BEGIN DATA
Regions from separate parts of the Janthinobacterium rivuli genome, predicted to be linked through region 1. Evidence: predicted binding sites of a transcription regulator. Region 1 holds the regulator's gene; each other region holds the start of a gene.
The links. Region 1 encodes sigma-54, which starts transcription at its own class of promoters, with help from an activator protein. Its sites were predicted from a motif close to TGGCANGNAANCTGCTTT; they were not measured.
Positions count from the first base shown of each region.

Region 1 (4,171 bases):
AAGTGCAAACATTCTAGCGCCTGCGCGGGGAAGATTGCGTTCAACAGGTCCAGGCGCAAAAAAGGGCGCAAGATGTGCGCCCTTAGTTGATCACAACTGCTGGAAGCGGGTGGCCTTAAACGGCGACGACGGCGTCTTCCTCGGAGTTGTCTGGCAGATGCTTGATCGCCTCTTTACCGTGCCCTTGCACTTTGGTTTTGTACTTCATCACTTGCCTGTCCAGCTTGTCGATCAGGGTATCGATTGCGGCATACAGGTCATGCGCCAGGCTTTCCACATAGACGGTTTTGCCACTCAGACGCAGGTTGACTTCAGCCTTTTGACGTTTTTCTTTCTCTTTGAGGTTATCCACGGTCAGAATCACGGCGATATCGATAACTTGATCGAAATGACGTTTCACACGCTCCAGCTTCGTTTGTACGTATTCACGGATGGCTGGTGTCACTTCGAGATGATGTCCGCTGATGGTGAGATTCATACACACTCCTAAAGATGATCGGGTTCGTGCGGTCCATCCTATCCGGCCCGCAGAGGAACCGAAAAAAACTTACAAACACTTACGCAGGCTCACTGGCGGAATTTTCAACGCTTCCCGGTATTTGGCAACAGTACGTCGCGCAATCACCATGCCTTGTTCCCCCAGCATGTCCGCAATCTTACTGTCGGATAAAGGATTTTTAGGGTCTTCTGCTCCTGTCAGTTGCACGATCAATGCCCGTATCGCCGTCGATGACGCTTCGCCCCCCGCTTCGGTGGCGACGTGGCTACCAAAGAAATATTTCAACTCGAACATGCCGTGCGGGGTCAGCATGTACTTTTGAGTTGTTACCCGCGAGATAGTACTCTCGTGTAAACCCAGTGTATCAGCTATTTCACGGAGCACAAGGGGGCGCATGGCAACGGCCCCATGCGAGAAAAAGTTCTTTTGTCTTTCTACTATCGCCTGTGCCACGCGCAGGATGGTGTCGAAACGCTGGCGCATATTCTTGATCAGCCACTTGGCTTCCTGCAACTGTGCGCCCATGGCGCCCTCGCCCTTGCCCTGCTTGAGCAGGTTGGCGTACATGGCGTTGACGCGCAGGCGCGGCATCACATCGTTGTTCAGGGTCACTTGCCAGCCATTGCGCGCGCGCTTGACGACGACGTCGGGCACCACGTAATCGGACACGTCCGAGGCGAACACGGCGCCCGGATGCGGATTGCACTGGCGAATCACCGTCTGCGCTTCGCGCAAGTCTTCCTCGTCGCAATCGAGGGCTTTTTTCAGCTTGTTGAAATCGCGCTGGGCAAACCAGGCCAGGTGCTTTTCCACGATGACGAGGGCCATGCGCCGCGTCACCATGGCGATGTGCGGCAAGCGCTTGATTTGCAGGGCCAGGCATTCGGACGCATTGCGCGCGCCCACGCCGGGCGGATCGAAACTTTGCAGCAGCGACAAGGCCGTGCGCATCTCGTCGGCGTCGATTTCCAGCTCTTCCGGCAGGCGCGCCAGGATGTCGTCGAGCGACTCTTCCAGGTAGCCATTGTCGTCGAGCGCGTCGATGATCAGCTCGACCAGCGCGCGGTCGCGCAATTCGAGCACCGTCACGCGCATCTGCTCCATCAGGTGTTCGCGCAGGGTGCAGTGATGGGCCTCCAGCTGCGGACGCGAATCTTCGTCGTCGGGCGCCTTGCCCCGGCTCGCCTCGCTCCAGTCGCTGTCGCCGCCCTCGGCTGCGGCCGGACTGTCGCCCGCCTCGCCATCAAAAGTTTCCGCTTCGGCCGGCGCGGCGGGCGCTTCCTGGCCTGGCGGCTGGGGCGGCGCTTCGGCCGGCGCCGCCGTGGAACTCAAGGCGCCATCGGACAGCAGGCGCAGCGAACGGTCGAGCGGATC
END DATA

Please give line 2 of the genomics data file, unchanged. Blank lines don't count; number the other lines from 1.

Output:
The links. Region 1 encodes sigma-54, which starts transcription at its own class of promoters, with help from an activator protein. Its sites were predicted from a motif close to TGGCANGNAANCTGCTTT; they were not measured.